So the MLA job list is out. Totally not on the market, myself, thank god… just spectating and for-statisical-purposes-only looking. I wouldn’t be happy if I were going out this year – I’d imagine that there are half or a third of the jobs available vs. the year when I first went out, and maybe only one that I’d have been relatively happy to have. Of course there’s still more to come, but what do people think? How’s it look to you?
Just to explain, for people who aren’t in the business: the MLA job list, which contains almost every job that will be available during the coming year in language and literature departments in North America, comes out once a year, today actually. The process is incredibly long, getting an academic job in literature – the listings that arrived today won’t be filled until late January at the very earliest. Gruelling, it is. You spend the summer preparing your stack of job materials (CV, writing sample, dissertation description, teaching statement), send off and wait. Later, you might be asked for another writing sample. If you’re lucky, sometime in November or so will invite you to an interview at the conference (this year, like almost every year it seems, it’s in Philadelphia. I’ve already been to two in that city.) After that, three or four people will be asked to visit the campus, give a talk, meet with students and potential colleagues, and go out for a few awkward dinners. Then, after all of that, you wait for the department to get its act together, schedule a meeting and vote (in most cases – some place do the actual deciding part differently).
So much more complicated and arduous than the process in the UK, where you get a stack of apps, read them, a committee argues out four to bring in, then you interview them serially and make a call within an hour. Doesn’t take much more than a month, listing to filling. But that’s what America gets for being a great big country full of land-grant universities, I guess. And I’ll cop to preferring the campus visit, in the end. It is strange, passing strange, to be offered a job without having met your future colleagues in any scenario other than the gladiatorial contest of the interview. *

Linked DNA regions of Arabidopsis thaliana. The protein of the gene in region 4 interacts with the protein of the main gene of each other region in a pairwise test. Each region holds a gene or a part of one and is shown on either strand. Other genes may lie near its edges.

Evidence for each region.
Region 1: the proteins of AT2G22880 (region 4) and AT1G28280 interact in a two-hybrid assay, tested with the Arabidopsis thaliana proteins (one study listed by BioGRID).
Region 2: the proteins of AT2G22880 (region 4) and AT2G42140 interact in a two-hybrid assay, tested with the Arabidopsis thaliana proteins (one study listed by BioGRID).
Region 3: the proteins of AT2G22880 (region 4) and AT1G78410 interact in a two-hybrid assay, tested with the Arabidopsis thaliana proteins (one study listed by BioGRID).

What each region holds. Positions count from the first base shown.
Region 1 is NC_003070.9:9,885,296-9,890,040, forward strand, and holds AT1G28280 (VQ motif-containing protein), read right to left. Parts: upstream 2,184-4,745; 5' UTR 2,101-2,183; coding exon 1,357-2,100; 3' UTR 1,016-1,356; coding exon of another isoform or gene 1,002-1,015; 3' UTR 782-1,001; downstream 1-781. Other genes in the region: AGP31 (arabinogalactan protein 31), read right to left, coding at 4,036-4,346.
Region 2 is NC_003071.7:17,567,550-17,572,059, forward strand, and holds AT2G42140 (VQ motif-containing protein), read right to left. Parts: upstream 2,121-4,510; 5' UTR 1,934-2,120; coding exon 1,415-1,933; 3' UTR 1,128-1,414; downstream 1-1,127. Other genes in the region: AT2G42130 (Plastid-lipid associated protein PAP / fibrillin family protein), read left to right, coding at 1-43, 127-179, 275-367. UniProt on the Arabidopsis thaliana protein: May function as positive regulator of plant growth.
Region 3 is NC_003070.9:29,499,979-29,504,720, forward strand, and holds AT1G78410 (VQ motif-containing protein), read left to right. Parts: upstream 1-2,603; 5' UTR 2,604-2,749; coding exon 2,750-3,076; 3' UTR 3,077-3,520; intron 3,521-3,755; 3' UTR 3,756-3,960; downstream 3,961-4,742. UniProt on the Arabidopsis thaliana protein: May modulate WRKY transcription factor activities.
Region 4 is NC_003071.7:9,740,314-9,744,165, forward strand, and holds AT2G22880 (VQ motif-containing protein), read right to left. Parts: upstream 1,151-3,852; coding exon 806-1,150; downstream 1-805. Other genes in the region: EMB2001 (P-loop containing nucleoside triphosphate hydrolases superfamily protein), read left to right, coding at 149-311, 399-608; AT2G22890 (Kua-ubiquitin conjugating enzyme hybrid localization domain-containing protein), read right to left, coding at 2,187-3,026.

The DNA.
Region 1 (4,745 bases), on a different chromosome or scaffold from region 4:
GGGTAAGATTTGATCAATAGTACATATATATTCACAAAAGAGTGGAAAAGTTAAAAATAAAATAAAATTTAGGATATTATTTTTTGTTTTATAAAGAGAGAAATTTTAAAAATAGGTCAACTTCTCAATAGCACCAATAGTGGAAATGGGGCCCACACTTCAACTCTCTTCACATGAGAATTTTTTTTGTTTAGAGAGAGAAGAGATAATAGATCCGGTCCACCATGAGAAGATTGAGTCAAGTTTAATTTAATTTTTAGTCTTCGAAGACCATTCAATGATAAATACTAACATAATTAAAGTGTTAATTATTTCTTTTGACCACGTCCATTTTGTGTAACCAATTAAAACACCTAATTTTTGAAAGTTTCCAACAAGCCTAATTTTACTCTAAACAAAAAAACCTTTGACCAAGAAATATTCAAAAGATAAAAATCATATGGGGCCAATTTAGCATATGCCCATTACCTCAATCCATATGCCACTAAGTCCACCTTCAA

Nothing remarkably incisive to say about all of this beyond the capsule rendition of how it works. It is an engine of professionalization, though. American job candidates, almost all of them, spend an entire year focused almost exclusively on this sort of thing – well, save for any teaching they might be doing, and frantic nighttime dissertation finishing. You enter into your first year on the market a kid who likes to read and write; you exit a fully fledged professional academic. Don’t get me wrong – there are good and bad things both about this sort of professionalization. But it is something to note, and perhaps something worth thinking and writing about a bit more, what effect the rhythm of the market has on intellectual life in the academy. Of course it’s always present, informing the decisions that people make about their work etc. But it becomes profoundly present, definitive, in bursts. There the struggle to get into a PhD program, and then relative calm for a few years. Then a frantic burst of market-awareness, then a bit of calm (at least on that front) as you start your job. Then the tenuring process, and after that, if you’ve made it, calm again… until you decide to look for another job… Goes on and on. **
Anyway, here’s Berryman, in a not very successful Dream Song, on the MLA…. Happy hunting to those that are!
* Coetzee actually writes up, quite accurately, the differences between the UK (SA imitating the UK, in this case) and the US style of English department hiring in Summertime, fyi. Wish I had time to type it all in, but not just this minute, as I have my own job to keep.
** Please note: I am fully aware that I am describing only one sort of track through the field, and that there are other tracks. Not everyone, or even most, don’t end up in a straightforward PhD to tenure track to tenure line.